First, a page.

The Gehennese do not have a standard of pitch like our 'concert pitch'. Each gamelan is tuned to its own standard (though of course the intervals are the same), and the flutes, pipes, and strings are tuned on the spot to fit in with the gamelan with that they are playing at the time.

In Gehennese music there is a convention that strings play meticulous, formal music, steady and sedate, and that winds play wilder, more passionate parts. This dichotomy is used to create tension within orchestral pieces. Because of this convention, string players often wear white clothes, and wind players a deep purple-red ('amaranth').

Dances

The Gehennese love to dance: it is a major occupation at their parties and celebrations. Their traditional 'folk' dances are either men's dances or women's dances, or have separate parts for the men and women, or, if they are danced by mixed couples, are extremely chaste: male and female 'partners' scarcely touch.

In the Classical Period a new type of dance emerges, in which a man and woman dance together, not part of a 'set' of couples, and in which they often hold each other quite close. These are a scandal to conservative parents, because they make the woman seem initimate with the man, but they are danced at the Imperial Court, and at progressive homes in the highest levels of society. In this period the ball or dancing-party is emerging as a social feature, as the sequestration is women is relaxing. By the Decadent Period these 'couples dances' are observed with equanimity by all.

War dances

War-dances are stylised and elaborated weapons drills, like a cross between martial-arts 'forms' and rhythmic gymnastics. There are different dances for different weapons or combinations of weapons, and of course the more popular weapons can have many different dances associated with each one, reflecting different techniques and regional variations.

War dances have a part in the teaching of martial skills and the cementation of militia units, and are therefore a normal part of Gehennese education. They are taught to boys and youths in the belief that they will convey weapon technique, and to girls to help make them lithe and fit. In fact, very few students learn any useful fighting ability from war-dances alone.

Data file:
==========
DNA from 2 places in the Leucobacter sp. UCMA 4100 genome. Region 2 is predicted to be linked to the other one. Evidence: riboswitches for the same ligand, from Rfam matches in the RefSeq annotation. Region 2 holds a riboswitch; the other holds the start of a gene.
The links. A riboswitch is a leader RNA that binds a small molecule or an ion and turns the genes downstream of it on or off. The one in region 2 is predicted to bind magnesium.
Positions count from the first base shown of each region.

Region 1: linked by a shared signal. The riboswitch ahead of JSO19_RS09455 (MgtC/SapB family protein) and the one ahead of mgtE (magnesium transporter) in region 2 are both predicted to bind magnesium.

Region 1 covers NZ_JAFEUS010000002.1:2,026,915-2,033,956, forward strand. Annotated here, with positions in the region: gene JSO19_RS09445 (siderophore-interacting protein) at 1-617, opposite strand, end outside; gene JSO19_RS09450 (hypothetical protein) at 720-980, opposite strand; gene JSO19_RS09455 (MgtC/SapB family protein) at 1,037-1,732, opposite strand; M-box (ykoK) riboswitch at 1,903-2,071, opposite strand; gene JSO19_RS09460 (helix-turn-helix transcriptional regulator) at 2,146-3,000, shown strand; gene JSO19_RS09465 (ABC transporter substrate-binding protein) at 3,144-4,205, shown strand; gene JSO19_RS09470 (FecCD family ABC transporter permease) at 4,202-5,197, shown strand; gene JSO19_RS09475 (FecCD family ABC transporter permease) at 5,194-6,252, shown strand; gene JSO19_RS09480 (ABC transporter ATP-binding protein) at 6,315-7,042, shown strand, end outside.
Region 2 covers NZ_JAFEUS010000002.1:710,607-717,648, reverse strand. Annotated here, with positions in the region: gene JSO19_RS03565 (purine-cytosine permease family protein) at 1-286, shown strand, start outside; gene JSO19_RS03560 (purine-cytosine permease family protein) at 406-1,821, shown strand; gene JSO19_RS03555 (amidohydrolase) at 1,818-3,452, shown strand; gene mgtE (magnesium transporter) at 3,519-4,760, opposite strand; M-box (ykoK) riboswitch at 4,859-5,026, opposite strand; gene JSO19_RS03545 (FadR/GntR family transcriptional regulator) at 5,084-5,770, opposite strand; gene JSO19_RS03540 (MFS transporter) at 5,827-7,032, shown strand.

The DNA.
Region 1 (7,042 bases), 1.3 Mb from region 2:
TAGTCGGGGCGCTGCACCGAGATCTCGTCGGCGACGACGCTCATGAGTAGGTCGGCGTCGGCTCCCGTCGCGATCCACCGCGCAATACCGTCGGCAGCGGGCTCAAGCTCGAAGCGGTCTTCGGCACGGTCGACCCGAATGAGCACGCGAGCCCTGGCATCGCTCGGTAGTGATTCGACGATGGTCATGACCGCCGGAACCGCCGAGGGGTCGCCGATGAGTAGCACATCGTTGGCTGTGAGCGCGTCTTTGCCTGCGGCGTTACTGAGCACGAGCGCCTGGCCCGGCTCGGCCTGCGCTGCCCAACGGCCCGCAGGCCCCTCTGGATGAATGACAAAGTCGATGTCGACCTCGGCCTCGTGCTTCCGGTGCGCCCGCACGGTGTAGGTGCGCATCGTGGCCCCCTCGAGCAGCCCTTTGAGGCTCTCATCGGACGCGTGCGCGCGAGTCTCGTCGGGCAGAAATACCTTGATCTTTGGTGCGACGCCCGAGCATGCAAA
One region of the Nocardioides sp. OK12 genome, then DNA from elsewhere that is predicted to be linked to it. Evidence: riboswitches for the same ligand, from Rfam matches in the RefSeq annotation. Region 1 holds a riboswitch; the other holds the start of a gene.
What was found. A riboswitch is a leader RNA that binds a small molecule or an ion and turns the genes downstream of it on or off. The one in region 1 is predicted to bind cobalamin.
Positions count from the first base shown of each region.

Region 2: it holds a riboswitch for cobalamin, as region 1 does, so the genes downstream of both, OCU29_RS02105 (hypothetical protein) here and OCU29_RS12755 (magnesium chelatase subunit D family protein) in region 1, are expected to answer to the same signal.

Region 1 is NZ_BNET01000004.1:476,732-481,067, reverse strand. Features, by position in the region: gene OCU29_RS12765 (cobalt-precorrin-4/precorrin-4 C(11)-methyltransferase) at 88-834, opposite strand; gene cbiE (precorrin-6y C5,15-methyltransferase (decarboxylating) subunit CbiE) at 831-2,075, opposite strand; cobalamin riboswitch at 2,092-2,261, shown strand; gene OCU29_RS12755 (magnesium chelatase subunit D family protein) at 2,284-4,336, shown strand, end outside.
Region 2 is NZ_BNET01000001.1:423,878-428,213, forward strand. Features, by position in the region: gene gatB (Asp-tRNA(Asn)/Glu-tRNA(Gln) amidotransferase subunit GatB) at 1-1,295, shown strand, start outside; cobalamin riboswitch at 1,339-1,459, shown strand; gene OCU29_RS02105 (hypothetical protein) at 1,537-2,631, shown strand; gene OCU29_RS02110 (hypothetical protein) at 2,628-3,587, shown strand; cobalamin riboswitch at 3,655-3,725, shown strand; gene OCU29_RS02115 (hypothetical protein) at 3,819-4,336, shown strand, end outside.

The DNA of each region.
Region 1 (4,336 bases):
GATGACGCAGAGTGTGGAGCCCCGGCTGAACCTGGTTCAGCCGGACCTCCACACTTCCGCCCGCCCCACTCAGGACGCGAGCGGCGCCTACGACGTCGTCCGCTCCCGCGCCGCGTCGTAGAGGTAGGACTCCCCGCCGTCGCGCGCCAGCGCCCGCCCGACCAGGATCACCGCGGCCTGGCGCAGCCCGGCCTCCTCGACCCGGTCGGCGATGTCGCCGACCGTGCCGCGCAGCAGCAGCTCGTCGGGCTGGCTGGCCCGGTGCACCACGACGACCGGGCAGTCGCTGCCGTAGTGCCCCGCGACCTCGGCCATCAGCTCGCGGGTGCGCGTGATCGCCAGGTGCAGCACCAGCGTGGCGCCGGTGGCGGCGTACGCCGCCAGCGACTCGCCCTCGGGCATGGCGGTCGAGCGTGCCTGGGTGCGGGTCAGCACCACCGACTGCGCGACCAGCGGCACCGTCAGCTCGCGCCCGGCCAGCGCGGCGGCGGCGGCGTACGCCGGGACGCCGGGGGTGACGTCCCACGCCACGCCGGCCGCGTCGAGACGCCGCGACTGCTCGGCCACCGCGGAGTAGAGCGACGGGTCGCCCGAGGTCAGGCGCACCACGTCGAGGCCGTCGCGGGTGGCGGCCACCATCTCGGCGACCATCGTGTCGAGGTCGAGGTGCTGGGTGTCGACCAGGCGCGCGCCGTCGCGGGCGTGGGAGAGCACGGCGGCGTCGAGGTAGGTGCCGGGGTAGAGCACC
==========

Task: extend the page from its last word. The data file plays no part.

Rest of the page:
These dances are also danced as a form of exercise, as an exhilarating social performance, and to display suppleness and prowess. Competition at the war dance is an event for boys, youths, girls and women at athletic games.

Narrative dance

The Gehennese have a set of conventions for dancing out stories which, fortified by sign language, is much more expressive and explicit than European ballet. It is a very popular folk art, dramatic form, and religious practice.

Dancing the legends and mysteries of exemplars, heroes, and geists is an important part of Gehennese religious observances. Great glory is attached to dancing a major role at an important ceremony.

Theatre

The Gehennese secular theatre evolved from religious dance, and relies a great deal on narrative dance. In the Archaic Period all drama is at least mostly danced and sung.

In the Classical Period dramatic works with acted and spoken (rather than danced and sung) parts emerge. At first the drama taking place on the stage (from which the actors displaced the orchestra) was heavily reinforced by, and inclined to descend among, the chorus dancing and singing on the dancing floor between the stage and the audience. By the Decadent Period, though, plays without (significant) music, entirely spoken on the stage, are well established.


Copyright © 1988-2004 Brett Evill. All rights reserved.


Copyright © 1991 by Brett Evill. All rights reserved.